The US has flown B-1B Lancer bombers escorted by F-15 fighters off North Korea’s coast venturing the “farthest north of the Demilitarized Zone,” separating the two Koreas, in the 21st century, the Pentagon’s spokesperson said.
The planes took off from Okinawa, Japan and flew over the waters east of the Korean Peninsula.
“This is the farthest north of the Demilitarized Zone (DMZ) any U.S. fighter or bomber aircraft have flown off North Korea’s coast in the 21st century, underscoring the seriousness with which we take (North Korea’s) reckless behavior,” said Pentagon spokeswoman Dana White.
The DMZ is a strip of land running across the Korean Peninsula near the 38th Parallel, separating North Korea from South Korea. It was created in 1953, following the armistice which ended the Korean War.
The B-1B Lancer strategic bombers entered service in the mid-1980s. The plane was designed specifically as a bomber strictly for a nuclear war, thus having a limited capability to carry conventional bombs. Following the demise of the Soviet Union, the role of a bomber for purely nuclear war became questionable, and the Lancer fleet was grounded. The planes eventually underwent a series of modifications, which bolstered their conventional bombing capacity, but deprived them of their nuclear load.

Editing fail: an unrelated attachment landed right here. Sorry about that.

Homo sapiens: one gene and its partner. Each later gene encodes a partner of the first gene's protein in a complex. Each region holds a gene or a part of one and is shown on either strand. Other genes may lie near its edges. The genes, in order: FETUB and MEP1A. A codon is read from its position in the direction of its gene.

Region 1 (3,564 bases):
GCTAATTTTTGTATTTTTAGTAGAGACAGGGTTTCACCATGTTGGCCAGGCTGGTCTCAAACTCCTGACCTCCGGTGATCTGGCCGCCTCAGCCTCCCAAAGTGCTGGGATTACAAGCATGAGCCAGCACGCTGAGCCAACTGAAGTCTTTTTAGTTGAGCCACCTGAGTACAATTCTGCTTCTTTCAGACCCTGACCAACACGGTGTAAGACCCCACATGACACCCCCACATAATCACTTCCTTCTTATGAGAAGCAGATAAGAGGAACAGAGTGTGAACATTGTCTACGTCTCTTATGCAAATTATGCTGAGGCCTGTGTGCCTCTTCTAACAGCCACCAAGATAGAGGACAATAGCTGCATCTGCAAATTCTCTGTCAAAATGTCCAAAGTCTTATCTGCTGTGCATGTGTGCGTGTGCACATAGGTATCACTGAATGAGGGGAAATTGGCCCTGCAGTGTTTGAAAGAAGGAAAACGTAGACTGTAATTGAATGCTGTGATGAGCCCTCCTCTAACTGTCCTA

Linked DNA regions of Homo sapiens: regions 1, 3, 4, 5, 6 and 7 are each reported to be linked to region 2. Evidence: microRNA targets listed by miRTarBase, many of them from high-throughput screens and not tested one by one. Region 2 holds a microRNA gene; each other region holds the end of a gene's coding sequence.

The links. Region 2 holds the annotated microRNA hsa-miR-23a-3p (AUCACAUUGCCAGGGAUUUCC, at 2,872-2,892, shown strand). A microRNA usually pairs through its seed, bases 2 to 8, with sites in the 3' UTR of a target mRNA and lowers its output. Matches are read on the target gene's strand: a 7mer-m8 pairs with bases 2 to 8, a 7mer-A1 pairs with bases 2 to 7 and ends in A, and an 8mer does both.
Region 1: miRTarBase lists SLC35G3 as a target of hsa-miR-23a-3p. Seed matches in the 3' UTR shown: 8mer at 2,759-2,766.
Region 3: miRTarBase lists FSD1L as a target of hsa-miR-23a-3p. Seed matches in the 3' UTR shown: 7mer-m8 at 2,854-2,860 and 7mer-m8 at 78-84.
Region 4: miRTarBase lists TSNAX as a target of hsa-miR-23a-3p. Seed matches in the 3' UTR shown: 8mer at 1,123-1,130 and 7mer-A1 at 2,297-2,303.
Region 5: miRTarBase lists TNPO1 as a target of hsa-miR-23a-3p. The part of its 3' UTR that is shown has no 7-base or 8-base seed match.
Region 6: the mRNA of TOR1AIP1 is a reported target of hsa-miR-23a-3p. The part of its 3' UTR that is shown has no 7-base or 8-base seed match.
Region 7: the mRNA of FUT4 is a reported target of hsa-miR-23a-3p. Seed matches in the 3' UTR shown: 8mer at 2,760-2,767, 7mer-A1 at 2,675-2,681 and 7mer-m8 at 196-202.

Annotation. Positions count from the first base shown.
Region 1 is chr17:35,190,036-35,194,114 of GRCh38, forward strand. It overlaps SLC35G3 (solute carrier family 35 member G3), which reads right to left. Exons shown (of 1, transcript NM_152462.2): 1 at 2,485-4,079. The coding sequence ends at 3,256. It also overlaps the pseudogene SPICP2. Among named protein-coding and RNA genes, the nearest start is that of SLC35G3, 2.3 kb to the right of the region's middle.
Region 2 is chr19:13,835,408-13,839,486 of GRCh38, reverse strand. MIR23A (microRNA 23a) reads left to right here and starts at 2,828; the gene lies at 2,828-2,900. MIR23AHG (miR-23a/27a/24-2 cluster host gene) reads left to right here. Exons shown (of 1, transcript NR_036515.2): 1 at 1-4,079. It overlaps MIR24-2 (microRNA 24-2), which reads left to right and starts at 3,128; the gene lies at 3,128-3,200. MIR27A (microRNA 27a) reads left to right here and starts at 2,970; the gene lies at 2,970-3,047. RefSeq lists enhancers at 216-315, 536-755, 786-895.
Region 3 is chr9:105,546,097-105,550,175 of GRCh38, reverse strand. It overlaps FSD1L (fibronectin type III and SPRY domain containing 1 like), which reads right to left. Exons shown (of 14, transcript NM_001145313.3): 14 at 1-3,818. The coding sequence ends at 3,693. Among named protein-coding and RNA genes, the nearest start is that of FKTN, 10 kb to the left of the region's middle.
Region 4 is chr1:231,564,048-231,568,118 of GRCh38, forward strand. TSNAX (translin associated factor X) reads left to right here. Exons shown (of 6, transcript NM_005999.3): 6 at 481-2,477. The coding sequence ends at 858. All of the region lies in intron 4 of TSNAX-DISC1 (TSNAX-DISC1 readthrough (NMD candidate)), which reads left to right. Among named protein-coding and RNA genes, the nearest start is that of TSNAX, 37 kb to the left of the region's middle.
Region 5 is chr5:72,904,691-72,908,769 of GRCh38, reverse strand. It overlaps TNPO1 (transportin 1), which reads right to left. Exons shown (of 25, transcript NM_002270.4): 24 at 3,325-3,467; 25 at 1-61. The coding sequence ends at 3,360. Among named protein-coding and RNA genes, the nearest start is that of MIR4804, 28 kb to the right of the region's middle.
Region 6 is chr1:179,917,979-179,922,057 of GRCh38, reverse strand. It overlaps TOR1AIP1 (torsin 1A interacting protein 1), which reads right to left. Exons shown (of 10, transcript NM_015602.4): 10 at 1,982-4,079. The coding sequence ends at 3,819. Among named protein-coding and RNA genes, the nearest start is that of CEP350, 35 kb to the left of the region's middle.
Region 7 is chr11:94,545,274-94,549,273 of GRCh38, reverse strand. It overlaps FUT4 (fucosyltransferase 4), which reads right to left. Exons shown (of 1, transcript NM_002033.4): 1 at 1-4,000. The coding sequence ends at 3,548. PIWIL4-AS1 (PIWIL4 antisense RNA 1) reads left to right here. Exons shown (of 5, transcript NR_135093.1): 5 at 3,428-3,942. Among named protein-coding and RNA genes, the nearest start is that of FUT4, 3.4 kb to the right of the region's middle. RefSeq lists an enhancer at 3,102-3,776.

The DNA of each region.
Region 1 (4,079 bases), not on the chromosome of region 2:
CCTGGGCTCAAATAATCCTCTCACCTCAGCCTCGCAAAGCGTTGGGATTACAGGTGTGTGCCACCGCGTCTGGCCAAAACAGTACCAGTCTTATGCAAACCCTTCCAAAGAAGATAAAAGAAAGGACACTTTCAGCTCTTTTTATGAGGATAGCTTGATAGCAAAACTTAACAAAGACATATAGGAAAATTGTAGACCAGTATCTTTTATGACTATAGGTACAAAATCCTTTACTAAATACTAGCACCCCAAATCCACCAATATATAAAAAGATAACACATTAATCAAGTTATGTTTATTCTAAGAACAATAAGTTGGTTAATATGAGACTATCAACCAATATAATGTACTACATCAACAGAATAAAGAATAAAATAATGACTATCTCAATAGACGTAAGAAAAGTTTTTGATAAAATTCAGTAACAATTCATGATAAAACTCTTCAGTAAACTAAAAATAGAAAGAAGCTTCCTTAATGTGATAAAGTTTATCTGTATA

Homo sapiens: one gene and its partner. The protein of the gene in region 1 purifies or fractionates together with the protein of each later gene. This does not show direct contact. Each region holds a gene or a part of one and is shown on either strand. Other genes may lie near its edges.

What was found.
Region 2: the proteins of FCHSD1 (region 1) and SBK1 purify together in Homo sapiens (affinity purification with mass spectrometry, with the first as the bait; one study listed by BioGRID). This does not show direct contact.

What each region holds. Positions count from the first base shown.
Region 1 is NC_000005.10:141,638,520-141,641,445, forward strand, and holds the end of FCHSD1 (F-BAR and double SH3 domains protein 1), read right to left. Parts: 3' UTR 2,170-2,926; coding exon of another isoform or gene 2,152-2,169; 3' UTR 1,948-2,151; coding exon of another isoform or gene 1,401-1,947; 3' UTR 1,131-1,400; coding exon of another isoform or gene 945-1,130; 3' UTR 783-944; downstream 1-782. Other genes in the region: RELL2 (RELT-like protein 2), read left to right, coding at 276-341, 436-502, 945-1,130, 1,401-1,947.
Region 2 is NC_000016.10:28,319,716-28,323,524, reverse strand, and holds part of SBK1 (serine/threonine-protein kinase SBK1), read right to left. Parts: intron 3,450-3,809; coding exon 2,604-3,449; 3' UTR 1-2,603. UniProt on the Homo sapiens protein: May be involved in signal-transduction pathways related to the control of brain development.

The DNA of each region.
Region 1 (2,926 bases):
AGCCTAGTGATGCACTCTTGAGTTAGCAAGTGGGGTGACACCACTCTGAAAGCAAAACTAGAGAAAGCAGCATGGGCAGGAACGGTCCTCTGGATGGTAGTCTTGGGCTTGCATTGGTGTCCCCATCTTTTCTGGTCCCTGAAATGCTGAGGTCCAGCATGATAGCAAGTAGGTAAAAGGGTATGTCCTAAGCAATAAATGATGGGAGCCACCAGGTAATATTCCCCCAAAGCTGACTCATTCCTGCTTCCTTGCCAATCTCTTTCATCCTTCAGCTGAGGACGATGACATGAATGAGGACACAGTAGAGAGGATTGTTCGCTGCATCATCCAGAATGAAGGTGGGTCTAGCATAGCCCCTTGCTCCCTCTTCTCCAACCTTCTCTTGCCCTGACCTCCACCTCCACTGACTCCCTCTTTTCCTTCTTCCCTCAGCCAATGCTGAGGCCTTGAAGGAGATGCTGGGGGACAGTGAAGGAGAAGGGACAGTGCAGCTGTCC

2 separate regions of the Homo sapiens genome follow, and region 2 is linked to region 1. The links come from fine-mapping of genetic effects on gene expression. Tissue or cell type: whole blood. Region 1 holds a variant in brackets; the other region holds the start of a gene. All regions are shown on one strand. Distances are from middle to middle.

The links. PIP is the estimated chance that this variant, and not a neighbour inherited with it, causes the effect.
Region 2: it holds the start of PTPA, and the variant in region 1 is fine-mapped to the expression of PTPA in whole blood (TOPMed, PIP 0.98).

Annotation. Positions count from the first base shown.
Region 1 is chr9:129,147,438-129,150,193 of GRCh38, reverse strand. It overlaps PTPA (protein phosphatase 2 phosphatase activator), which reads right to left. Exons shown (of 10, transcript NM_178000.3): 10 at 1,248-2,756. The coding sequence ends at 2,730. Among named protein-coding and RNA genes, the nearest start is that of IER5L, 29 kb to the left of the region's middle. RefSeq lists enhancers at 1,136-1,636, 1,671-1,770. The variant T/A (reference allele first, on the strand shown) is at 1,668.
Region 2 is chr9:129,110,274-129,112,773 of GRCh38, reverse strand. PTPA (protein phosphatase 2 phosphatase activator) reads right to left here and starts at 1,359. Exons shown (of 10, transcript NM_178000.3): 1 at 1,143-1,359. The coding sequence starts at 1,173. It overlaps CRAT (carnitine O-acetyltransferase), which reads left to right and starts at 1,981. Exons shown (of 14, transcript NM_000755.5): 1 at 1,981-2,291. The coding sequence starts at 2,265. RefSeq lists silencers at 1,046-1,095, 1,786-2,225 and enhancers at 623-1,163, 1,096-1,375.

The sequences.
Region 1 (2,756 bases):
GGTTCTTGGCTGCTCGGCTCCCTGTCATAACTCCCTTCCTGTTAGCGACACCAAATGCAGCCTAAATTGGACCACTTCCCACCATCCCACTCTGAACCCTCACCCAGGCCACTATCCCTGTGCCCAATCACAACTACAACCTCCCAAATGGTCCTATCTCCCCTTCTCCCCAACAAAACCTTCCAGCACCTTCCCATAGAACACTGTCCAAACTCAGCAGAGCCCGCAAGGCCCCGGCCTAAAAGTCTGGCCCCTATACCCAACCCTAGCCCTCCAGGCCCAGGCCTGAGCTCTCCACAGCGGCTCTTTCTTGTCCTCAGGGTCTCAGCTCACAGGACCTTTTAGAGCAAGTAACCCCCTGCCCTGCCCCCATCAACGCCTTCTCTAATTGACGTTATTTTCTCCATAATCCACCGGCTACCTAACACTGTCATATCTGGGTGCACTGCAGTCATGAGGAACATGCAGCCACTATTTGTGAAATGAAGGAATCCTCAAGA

The patrol followed a 3.4 earthquake registered in North Korea earlier on Saturday, which prompted fears of a new nuclear test. The seismic event, however, turned out to be a natural occurrence and “unlikely man-made,” according to geology and nuclear weaponry experts.
The show of force reinforced the recent threats voiced by US President Donald Trump, who vowed on Friday that Kim Jong-un “will be tested like never before,” branding the North Korean leader a “madman.”